Norwalk is setting out to reclassify and simplify its industrial zones. Recently, the committee studying this, presented the following recommendations:
The Industrial Zone Planning Committee will continue to refine its recommendations as it moves ahead, following up with the City’s industrial businesses, and with input and feedback from the public via public outreach sessions being scheduled for late April, 2021.
- Simplify zoning into three new types of zones:
- Mixed Use Commercial/Industrial
- Mixed Use Residential/Commercial/Industrial
- In the Mixed Use Residential/Commercial/Industrial district, encourage ground floor boutique manufacturing and live/work spaces by allowing building height increases. For example, in neighborhoods such as the East Norwalk or Wall and West Avenue areas, the City could look to create incentives for light industry such as allowing property owners to maintain and grow businesses while allowing for residential spaces above them.
- In the Mixed Use Commercial/Industrial Zones, allow for hybrid building types such as in South Norwalk along Martin Luther King Jr. Boulevard, Wilson and Woodward Avenues or North Norwalk along Perry Avenue.
- Distinguish the difference between the types and intensity of contractor yards from each other and from other industrial uses and identify more suitable locations and sites. Contractor yards pose problems when they are located along narrow residential streets or when they are near road networks and intersections which can cause conflict with their truck traffic. Currently, contractor yards are permitted by right in Norwalk in industrial zones in South and East Norwalk, but they are also permitted by special permit in other business zones in the City.
- Develop separate plans for the Norden site and the waterfront. The Norden Site is a large parcel (37 acres) but truck traffic now must move to and from the site through roads with no direct access to I-95. The committee’s recommendations are that this site should be considered for other suitable land uses such as industrial/commercial with passenger traffic only. Industrial uses around waterfront areas should promote access to the waterfront and be in compliance with and under the guidance of the City’s Harbor Management Plan.
Surveying Norwalkers on Industrial Zones
Industrial zones have been integral parts of cities for decades, allowing certain areas to be designated for industrial and commercial use. Following the 2019-2029 Citywide Plan, Norwalk is assessing its industrial zones to see if these areas are still appropriate for industrial uses, as well as taking a look at how to better use these zones for economic diversification and growth. As part of this effort, the City recently conducted a survey for stakeholders across the City, including residents and business owners, to gauge their opinions about Norwalk’s industrial zones.
Industrial Zone Survey Results
Out of a total of 434 respondents, two major opinion groups emerged, based on their votes and statements submitted.
One group of about one-third of those who responded had generally a pro-industry stance, with strong support for additional industrial development across the City, as well as a healthy mix of both commercial and industrial uses. Their opinions were generally:
A second group, representing about two-thirds of participants, had more of an anti-industry attitude. Many in this group expressed a desire to see industry be placed elsewhere in Fairfield County, and many pointed to the noise and harm that industry causes to residential neighbors. Their opinions included:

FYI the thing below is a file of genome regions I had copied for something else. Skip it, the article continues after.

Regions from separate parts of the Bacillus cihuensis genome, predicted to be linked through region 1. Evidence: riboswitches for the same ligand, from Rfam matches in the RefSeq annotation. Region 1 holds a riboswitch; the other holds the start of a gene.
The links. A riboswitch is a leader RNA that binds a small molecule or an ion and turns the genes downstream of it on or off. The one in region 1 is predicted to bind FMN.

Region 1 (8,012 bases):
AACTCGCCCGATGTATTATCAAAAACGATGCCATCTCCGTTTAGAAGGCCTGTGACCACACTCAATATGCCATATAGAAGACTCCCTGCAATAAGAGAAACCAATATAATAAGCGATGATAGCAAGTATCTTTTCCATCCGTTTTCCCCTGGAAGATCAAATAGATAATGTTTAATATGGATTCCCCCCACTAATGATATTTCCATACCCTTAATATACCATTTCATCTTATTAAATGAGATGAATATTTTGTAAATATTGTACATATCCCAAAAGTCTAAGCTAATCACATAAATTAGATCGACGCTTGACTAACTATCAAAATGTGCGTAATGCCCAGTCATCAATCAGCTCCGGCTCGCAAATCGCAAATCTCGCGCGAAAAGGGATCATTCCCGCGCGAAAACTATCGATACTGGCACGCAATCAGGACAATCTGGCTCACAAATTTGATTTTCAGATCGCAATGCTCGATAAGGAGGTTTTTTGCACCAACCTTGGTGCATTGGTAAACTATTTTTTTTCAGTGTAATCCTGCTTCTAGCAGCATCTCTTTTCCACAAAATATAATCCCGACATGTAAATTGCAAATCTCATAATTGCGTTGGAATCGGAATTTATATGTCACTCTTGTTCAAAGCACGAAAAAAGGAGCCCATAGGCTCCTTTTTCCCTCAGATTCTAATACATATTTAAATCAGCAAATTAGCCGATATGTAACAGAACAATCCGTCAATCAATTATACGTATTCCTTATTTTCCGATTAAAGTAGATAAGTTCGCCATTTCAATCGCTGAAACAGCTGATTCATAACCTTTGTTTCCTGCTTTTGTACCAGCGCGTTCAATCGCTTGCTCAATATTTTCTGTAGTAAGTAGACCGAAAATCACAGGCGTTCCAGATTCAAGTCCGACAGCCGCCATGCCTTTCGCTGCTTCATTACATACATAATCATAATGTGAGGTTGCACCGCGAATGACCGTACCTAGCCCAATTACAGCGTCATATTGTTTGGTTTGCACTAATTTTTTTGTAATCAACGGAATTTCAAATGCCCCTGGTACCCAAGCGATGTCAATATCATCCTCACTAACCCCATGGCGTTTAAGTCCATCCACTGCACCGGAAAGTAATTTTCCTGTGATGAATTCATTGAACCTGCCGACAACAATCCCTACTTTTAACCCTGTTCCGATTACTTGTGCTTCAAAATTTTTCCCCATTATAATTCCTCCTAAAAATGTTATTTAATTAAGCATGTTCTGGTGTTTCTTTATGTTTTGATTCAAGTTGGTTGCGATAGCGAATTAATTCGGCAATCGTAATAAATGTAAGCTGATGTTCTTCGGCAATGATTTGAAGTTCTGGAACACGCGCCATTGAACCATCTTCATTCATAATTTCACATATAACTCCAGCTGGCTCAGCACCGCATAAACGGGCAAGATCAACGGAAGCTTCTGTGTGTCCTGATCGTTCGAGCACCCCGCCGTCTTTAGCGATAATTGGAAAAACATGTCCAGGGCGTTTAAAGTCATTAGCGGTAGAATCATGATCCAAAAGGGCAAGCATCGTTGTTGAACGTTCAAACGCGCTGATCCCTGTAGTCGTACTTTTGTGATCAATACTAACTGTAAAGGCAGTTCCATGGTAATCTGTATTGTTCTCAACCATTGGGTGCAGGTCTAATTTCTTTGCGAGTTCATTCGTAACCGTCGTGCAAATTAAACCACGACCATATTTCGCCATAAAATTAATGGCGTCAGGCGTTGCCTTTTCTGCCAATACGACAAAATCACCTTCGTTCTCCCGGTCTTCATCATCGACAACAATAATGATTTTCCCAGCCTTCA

- More supportive of industrial growth, especially for job creation
- Support for a balance of land use
- Sensitive to the location of industrial uses and their relationship to residential neighborhoods
Despite the gap in opinions on industrial zones in general, there were areas of consensus across both of the groups. Whether pro-industry or anti-industry, there was wide agreement on:
- Less support for industrial growth
- Norwalk should not bear the regional burden of industrial development
- Industry in Norwalk is not well located and should not be near residential areas
- Industry should respect the needs of its residential neighbors
- Traffic and infrastructure are serious issues in many of the zones
- There should be a clear distinction between heavy and light industry
- Waterfront is a valuable asset for the City that should be considered separately from the other industrial zones
Industrial Zone Planning - Next Steps
Based on both the survey results and the above consensus points, the industrial zone planning team will look further into several questions that arose, including:
With these in mind, the committee will undergo further planning analysis to develop urban design scenarios related to the various zones.
Read more about Norwalk's Industrial Zone Planning Effort
- While Norwalk is well positioned for a regional advantage with regard to industry, should it be the main industrial district for Fairfield County?
- What are emerging industrial trends and how should they inform the future of industrial development in Norwalk?
- How to balance the future of marine industrial and commercial uses with recreational uses such as boating and public access along the waterfront?
- How can Norwalk’s planning and policy mitigate conflicts between industrial uses and abutting residential and commercial areas?
Citywide Plan of Conservation and Development (POCD) 2019 - 2029
Our Vision for Norwalk